What’s the one thing you really need to help make America great again? On a recent Christian talk show the host was rightly commending Dawn Loggins, an eighteen-year-old who was once homeless but is now headed to Harvard. Her intriguing storyrevolves around her seemingly hopeless circumstances. Her family was certainly poor and she grew up in filthy conditions. She would go for months at a time without showering or changing as her mother never taught her to take care of herself. The young girl ultimately became an object of ridicule and went home crying each day. But then she made a decision: “When I was younger, I looked around at my family and I saw the neglect, the drug abuse, the bad choices and I saw my family living from paycheck to paycheck, and I just made a decision that I was not going to end up like my parents.” Good for her. She studied hard, worked as a janitor, got a little help from friends along the way, and ended up at Harvard.
The point the talk show host made (and the point of the story) was that she was willing to help herself. She achieved her dreams on her own – without government assistance. And I might add, we Christians understand the government is not our Savior or provider. A system of government-forced-welfare actually oppresses the poor (and steals from the non-poor). It has an appearance of compassion but is actually destructive. We encourage personal responsibility, hard work, and a generous spirit toward those in need (Eph. 4:28). But, aren’t we missing something here? To quote the host, “Here’s a young girl who pulled herself up. That’s the kind of America we need again.” Really?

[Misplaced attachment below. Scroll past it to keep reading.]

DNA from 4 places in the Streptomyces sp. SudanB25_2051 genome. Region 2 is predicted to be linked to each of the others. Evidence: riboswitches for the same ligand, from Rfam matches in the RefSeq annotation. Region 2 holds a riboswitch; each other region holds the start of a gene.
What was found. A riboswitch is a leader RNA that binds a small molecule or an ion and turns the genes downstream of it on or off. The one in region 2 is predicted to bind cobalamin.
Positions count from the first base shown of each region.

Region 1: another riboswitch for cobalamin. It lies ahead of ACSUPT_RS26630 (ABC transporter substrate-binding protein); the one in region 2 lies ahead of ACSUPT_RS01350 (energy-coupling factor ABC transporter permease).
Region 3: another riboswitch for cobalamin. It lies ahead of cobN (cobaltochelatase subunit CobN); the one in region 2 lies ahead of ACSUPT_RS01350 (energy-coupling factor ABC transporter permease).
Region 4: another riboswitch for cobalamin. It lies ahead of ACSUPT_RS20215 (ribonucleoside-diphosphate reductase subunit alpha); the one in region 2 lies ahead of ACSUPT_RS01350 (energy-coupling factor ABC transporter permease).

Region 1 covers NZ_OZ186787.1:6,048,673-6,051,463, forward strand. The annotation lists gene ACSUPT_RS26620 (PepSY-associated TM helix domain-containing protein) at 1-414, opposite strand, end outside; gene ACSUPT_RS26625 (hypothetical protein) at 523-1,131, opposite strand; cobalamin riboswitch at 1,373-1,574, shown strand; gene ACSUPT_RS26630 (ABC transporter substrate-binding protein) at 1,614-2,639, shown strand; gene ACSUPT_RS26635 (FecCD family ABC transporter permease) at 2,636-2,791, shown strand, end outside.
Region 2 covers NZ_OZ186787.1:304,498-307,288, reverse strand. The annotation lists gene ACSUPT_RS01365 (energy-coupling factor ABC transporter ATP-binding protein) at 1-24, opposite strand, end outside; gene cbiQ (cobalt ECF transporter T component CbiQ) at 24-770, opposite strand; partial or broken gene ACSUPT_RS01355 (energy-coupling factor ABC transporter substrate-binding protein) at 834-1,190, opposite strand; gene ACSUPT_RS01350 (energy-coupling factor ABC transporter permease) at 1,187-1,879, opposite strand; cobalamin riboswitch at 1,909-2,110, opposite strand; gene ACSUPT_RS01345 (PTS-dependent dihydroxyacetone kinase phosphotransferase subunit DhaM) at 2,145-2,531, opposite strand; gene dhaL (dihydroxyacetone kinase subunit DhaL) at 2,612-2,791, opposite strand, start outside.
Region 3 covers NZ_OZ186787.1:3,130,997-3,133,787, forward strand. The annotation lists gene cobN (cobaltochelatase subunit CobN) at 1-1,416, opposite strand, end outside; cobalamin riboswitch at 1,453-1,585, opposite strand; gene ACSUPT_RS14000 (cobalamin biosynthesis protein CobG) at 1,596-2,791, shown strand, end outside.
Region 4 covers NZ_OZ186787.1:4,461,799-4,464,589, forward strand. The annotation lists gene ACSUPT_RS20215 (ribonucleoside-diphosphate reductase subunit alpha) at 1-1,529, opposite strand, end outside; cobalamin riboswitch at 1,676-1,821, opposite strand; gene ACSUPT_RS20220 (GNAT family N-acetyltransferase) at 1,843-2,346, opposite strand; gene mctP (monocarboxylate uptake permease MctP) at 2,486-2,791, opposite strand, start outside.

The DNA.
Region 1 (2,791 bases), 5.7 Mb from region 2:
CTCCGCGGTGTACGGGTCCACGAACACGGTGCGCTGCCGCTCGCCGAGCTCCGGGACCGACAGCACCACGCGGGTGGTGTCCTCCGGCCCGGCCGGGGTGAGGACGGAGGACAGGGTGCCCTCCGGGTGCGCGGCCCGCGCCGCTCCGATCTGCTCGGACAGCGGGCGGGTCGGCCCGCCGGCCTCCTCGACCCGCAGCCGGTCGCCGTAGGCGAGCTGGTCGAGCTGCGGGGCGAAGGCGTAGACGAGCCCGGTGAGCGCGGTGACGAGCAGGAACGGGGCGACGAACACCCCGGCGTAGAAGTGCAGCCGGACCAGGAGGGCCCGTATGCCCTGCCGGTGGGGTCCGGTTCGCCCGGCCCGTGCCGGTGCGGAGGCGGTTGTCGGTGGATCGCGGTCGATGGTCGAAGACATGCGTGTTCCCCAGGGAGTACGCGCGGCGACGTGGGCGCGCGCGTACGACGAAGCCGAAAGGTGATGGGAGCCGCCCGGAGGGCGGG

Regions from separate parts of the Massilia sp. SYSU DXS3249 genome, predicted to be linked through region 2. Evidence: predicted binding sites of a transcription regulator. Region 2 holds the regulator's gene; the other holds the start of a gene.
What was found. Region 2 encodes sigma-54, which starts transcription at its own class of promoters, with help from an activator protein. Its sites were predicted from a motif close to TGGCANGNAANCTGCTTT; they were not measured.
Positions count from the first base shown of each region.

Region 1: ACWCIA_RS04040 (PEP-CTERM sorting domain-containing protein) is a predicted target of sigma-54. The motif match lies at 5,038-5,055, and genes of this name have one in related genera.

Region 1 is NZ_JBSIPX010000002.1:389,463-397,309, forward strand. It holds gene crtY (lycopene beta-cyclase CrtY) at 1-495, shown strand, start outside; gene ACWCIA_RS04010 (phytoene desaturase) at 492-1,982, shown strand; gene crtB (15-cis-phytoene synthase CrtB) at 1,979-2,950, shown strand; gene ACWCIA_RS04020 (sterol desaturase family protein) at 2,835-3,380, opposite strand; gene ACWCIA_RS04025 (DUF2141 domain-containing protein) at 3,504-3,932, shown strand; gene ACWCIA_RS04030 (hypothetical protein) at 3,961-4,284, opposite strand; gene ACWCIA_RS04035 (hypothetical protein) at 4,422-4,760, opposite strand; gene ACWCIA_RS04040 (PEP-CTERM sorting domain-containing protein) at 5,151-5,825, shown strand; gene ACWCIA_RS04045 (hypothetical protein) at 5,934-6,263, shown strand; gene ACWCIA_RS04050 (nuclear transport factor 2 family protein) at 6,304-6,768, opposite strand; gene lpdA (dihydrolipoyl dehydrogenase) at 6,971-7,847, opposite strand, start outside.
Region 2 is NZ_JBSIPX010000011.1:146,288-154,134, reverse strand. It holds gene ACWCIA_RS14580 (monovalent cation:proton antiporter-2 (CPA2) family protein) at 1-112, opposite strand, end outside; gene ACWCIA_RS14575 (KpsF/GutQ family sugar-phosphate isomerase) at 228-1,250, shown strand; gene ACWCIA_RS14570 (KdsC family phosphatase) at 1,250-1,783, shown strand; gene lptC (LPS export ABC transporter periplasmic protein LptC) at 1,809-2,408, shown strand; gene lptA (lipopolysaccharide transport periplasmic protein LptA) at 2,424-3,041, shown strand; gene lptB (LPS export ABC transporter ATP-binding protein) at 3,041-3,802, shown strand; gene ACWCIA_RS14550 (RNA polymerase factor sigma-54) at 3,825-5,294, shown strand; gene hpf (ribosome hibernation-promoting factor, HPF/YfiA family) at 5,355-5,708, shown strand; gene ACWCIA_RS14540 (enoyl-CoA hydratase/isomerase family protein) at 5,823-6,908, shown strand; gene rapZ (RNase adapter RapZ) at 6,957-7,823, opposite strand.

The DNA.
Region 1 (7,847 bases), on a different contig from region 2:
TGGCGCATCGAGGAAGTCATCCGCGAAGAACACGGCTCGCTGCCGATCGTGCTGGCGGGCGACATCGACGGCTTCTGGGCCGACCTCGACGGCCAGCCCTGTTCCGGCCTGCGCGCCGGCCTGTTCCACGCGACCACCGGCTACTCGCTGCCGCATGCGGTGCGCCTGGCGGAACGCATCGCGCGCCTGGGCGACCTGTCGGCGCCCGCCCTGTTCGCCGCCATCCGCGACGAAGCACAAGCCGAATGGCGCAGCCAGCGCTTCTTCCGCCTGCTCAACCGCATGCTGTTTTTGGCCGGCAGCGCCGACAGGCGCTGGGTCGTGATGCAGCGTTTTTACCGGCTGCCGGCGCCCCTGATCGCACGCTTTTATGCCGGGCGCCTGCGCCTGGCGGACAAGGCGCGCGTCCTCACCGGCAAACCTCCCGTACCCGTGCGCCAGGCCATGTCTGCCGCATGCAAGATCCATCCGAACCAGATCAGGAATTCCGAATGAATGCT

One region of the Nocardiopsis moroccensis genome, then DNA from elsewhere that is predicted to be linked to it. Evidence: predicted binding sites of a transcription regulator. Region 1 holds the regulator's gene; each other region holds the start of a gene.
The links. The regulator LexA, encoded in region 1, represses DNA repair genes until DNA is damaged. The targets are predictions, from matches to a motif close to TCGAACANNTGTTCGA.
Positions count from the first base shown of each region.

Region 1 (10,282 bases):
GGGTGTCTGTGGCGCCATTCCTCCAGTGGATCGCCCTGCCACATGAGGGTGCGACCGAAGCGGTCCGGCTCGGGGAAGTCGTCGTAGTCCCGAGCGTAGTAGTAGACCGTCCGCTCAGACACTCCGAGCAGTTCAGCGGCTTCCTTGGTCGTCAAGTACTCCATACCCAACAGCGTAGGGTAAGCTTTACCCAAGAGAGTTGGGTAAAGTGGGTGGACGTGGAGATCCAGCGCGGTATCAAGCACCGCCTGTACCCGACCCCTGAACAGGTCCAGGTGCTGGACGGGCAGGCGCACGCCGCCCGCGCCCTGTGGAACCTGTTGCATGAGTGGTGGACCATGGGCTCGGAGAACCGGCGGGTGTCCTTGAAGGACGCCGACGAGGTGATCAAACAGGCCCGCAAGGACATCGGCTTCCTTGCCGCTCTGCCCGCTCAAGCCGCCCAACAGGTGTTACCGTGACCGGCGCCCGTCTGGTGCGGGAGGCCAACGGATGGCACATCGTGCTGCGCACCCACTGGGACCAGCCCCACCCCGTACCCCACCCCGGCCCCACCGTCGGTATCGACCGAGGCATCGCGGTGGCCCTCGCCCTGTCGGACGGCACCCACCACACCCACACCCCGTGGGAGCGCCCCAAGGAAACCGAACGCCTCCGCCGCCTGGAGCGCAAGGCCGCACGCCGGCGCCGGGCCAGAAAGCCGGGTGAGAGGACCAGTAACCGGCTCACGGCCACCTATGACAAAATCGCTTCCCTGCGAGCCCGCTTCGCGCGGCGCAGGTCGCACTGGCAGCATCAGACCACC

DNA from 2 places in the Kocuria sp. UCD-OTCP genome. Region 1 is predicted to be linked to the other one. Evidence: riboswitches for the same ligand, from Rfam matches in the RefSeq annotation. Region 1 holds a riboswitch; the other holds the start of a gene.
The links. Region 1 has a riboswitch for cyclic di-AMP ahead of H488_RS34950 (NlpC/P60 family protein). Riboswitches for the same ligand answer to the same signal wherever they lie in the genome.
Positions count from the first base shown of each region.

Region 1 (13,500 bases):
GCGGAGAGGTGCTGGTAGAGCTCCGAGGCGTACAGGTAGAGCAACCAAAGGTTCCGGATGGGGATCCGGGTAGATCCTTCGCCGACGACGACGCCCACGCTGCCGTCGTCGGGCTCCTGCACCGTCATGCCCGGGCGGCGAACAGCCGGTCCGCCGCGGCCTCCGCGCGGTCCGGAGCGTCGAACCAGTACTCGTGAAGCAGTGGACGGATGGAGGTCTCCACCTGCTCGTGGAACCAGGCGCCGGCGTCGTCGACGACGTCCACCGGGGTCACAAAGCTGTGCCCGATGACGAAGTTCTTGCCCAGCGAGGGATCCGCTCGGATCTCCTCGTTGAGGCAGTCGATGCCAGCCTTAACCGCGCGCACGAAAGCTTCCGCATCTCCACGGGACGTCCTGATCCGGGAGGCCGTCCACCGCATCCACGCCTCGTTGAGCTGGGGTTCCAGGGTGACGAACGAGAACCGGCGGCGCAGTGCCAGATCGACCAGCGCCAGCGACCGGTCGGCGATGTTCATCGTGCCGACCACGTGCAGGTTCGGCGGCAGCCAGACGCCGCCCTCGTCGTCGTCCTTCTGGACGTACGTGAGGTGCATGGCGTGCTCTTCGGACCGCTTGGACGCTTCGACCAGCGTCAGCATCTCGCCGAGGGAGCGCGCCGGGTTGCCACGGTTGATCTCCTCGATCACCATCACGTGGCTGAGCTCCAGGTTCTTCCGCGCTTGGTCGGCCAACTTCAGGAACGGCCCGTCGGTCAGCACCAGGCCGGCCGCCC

Here’s the real point. The talk show is billed as presenting a Christian worldview. When we Christian leaders hold ourselves out as such, we really need to teach others just that: a Christian worldview. The fact is that we don’t pull ourselves up by our own bootstraps. Yes, we have personal responsibility, and no, we don’t need government assistance. But our message is not one of self-reliance. Our sufficiency is in Christ. Our dependence is upon Him and apart from Him we can do nothing (Jn. 15:5). The subtitle of the story reads: “It depends on you and nobody else.” Not true; our dependence is upon Christ, not ourselves.
Beyond that, it’s not about the America we want. It’s about a greater kingdom: God’s kingdom. If we’re trying to build America, then perhaps we will want to leave God out of the equation. But if we’re trying to advance His kingdom, then we’re going to have to think about His kingdom and include Him in the equation. As those who teach others, we’re going to have to point people away from themselves to the only One who can truly provide help in time of need (Heb. 4:16). Only a widespread dependence on God can make a nation great. And that’s where you come in: be dependent on God and teach others to be the same.
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